In the photo there are two anglers and two boatmen. The guide sits in the stern area the anchor, or bowman, sits in the bow to run the anchor for doing drops. The pictured set up is poled around. Other setups not pictured run the anchor rope to the stern area where the 'guide' can drop and pull anchor. With the square stern you can also use an outboard motor to get around.
It's usually a shared rod. Either way only one angler fishes at a time. The basic set up is to line the boat up to ensure the anglers are casting over the 'sweet' water (known holding lies really) and fish one or both sides of the boat while anchored. Start short and lengthen a bit between casts. 1 foot to 3 feet depending on what you are tying to accomplish. Once the limit of your casting is reached the boatman lifts anchor and drops you down to that limit allowing for some overlap between drops. If two are fishing you switch turns.
For everybody that is questioning...Mac and Gardener...these boats are VERY stable. There is no reason to sit and fish. Or learn a highwire balancing act. I get a lot of crap out here on the West Coast with my boat- all asking the same questions about stability and safety. I run a 15 horse prop and it motors along just fine. It's not going to win any races but it gets you there quick enough.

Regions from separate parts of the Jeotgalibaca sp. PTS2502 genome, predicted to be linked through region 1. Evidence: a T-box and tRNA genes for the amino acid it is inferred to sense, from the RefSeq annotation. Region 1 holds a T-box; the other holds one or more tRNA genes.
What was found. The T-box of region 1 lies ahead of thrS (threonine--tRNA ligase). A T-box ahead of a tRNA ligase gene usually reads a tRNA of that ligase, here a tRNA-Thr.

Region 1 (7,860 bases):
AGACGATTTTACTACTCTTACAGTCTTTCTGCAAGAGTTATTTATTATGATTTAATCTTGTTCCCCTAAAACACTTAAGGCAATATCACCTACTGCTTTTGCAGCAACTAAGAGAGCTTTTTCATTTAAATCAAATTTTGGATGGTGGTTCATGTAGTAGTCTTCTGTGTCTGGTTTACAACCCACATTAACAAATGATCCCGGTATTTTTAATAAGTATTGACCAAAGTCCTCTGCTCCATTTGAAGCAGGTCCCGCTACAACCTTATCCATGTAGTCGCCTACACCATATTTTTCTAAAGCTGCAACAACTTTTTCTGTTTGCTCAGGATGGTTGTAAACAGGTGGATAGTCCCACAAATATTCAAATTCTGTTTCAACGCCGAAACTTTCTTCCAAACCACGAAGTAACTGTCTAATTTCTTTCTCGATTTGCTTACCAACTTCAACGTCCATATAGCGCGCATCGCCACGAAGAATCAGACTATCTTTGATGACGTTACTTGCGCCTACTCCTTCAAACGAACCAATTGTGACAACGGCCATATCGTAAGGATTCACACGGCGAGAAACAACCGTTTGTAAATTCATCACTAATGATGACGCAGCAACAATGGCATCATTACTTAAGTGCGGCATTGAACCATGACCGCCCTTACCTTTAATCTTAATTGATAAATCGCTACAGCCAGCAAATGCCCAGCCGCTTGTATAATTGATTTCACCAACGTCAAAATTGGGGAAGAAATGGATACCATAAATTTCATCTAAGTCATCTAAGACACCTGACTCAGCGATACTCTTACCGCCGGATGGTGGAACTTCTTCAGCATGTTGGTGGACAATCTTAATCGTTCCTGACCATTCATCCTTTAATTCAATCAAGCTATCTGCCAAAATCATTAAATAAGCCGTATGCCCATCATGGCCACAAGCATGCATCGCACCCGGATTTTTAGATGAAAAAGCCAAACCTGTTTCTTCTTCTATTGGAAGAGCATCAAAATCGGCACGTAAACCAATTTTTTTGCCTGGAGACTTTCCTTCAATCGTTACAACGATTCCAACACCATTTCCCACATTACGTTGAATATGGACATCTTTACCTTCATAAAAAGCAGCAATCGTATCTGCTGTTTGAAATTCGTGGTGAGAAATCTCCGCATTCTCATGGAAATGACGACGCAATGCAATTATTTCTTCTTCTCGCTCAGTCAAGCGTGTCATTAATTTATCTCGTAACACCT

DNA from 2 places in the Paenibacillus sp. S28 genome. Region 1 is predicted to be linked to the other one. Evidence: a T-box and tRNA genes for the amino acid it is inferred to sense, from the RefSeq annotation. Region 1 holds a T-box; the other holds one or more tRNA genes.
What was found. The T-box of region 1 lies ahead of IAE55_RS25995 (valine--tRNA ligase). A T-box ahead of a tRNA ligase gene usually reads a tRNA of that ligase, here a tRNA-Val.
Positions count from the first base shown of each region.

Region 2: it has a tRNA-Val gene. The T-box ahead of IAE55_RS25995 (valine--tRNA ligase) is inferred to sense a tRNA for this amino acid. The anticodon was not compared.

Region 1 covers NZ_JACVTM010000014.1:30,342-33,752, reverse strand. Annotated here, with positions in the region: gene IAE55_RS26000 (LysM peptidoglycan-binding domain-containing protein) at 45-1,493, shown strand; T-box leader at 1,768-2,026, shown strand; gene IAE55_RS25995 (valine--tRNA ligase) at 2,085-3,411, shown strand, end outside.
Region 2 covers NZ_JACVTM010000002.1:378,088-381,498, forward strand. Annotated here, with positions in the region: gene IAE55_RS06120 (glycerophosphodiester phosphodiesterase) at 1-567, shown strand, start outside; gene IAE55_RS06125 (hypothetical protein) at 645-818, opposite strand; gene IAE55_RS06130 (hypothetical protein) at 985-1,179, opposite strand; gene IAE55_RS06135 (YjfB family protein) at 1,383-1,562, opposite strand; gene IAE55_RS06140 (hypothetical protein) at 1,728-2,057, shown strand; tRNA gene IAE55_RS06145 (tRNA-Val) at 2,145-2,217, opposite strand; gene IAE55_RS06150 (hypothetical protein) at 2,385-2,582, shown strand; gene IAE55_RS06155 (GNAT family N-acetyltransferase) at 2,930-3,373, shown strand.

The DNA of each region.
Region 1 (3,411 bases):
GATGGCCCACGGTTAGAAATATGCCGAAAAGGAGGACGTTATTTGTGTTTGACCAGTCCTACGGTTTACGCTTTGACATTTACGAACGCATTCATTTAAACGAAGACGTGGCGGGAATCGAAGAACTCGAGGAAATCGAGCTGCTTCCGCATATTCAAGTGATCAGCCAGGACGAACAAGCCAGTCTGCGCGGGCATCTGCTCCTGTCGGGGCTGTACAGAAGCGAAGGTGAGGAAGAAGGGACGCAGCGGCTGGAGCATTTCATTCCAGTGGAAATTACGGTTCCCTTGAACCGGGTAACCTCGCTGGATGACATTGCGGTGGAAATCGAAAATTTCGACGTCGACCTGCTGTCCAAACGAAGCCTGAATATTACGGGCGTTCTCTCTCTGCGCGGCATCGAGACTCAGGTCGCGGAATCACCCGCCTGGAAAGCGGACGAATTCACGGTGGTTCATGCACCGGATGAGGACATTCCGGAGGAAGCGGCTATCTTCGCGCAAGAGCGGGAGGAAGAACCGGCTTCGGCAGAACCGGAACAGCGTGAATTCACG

You hit it on the head: "one of the advantages of a boat is that the fisherman can be positioned so he doesn't need a long cast to cover the best water". That is why it is more of a nuisance to use a two hander. You are already standing on the fish with no need to cast any real distance. A single hander is more than adequate and really outshines a double for fishing such short distances. It took me quite a while to finally admit that as I plugged away spey casting with 13-15' rods.